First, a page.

Hand Food and Mouth Disease (HFMD) seems to be an ever-present concern at preschools and swimming pools in Dubai, and it’s an awfully scary name for something that affects little ones. Fear not, the brilliant Dr Riham from The Palm’s Al Das Medical Clinic is here to arm you with info to fight this all-too-common problem. Knowledge is power mamas!
One day your child comes home with an illness – “Hand Foot and Mouth Disease”. It sounds scary, but is it really?
What is hand-foot-mouth disease?
Hand-foot-mouth disease is usually caused by a virus called coxsackievirus A16 but there are also other less common viruses that can cause the disease. However, many children with coxsackievirus A16 infections do not have all of the features of hand-foot-mouth disease. Some have no rash, some have no mouth sores, and some even have no fever.
This disease is most common among young children but is seen with some frequency up until puberty. Adults can get it, but this is much less common. Once people have had coxsackievirus A16 they are generally immune, but they could get another case of hand-foot-mouth disease from one of the other, less common viruses. Most infections occur in the summer or early fall, with the peak between August and October in the northern hemisphere.
How does HFMD spread?
The viruses that cause hand-foot-mouth disease are present both in the stool and in the respiratory secretions. It can spread by fecal–oral transmission, droplet transmission, contact transmission, and by means of fomites (infected toys or other objects). Hand cleansing—especially after diapering/toileting and before eating—can help reduce its spread. Children are often kept out of school or daycare for the first several days of the illness until fever subsides for at least 24 hours though this will not prevent the spread of the virus as the virus stays in the saliva for up to 2 – 3 weeks and in stools for up to 3 – 8 weeks. This is why all children and adults should follow the proper hand washing techniques for the best way to prevent spread of infection.
What are the symptoms?
Children with hand-foot-mouth disease usually start to feel crummy 3 to 7 days after they have been exposed. Often, the first thing parents notice is their children’s decreased appetite for solids. Children may also have a fever and a sore throat. A day or two later, many children develop sores in the mouth. They begin as small red spots on the tongue, gums, or mucous membranes. They may blister or form ulcers.
A skin rash may also develop over a day or two, with flat or raised red spots. Unlike with many rashes, the spots are often found on the palms and soles. Also, it is common to have the rash on the buttocks. Often, the red spots will form tender blisters. Unlike with chickenpox, the rash does not itch.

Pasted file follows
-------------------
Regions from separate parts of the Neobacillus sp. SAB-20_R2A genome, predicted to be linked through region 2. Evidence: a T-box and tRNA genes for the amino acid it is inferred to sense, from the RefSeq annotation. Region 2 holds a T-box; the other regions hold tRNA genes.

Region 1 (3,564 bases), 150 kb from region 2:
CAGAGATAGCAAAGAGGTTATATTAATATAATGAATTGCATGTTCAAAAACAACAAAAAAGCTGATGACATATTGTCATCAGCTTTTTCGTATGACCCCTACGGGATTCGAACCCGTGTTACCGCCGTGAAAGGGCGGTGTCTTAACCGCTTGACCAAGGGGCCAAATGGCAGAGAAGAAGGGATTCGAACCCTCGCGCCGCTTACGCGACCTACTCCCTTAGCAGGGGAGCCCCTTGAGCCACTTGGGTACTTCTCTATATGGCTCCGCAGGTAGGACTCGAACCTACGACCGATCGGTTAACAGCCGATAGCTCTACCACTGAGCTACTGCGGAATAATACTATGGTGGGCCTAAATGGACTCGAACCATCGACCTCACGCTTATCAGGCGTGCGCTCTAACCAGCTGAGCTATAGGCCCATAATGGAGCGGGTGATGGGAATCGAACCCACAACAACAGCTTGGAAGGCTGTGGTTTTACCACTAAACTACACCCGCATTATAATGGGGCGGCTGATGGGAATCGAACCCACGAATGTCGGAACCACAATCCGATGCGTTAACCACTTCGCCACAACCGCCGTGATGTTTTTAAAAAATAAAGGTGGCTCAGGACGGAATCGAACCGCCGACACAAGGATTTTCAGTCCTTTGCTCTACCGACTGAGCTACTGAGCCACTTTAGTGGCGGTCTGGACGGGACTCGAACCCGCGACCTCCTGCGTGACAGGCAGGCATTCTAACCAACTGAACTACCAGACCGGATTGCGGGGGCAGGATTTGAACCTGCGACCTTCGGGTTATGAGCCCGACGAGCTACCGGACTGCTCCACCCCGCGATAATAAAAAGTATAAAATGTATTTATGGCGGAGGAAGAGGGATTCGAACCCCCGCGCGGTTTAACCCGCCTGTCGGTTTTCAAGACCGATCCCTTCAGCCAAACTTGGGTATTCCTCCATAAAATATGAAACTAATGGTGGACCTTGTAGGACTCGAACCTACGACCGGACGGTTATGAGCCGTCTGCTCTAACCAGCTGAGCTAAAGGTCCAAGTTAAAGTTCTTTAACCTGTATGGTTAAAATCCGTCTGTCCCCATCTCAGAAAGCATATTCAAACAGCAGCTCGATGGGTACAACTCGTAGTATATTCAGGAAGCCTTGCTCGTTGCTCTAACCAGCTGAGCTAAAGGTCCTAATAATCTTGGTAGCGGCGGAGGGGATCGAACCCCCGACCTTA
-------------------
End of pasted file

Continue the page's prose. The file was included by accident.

Usually the rash disappears and the child feels better within about 1 week.
How can I treat my little one when they are suffering from HFMD?
The disease is generally self-limiting and symptoms usually stay from 3 up to 10 days maximum depending on the severity of infection.
Antibiotics do not help with hand-foot-mouth disease. The important issues are pain relief and plenty of fluids. Treatments (such as Paracetamol and or Ibuprofen) are given only to alleviate discomfort.
Oral analgesic gel can help reduce the pain of the mouth sores and help the child to eat easier.
Children often tolerate soft, cool treats like Jell-O or milkshakes and we should avoid giving them acidic citrus food, spicy, sour or hot food as this will increase the pain from mouth ulcers.
If your child has severe mouth ulcerations with inability to tolerate any oral intake, we might need to give him IV fluids for hydration and antiviral medicines called Acyclovir (Zovirax) that help in shortening the course of the disease and alleviate symptoms faster.
Are there any long-term effects and complications mamas should be aware of?
Most of the time children’s immune systems rally to defeat the virus and the infection goes away without any serious complications. Thankfully, the overwhelming majority of coxsackie viral infections are mild. Complete recovery is the rule, and serious disease is rare.
Those with weakened immune symptoms are more likely to be the ones who have complications. Breastfeeding, beneficial bacteria, a healthy diet, avoiding the unnecessary use of antibiotics, and getting plenty of sleep are all ways to help the immune system to function at its best.
If the child’s immune system is low due to any chronic disease like heart diseases, neurological diseases, kidney disease, Diabetes… the virus can spread systemically and cause croup, bronchitis, pneumonia, hepatitis, pancreatitis, arthritis, meningitis, encephalitis, temporary or permanent paralysis, and viral myocarditis. But don’t get too worried, these effects are rare – the most important thing is that you seek medical assistance if you are in any way concerned.
So there you are mamas, all of the info necessary to knock Hand Foot and Mouth on the head!
Al Das Medical, Building No. 10, Shoreline Apartments, Shoreline Trunk Palm Jumeirah, Dubai, (+971)(0) 4 452 9998, www.aldasclinic.com
Brought to you in partnership with Al Das Medical Clinic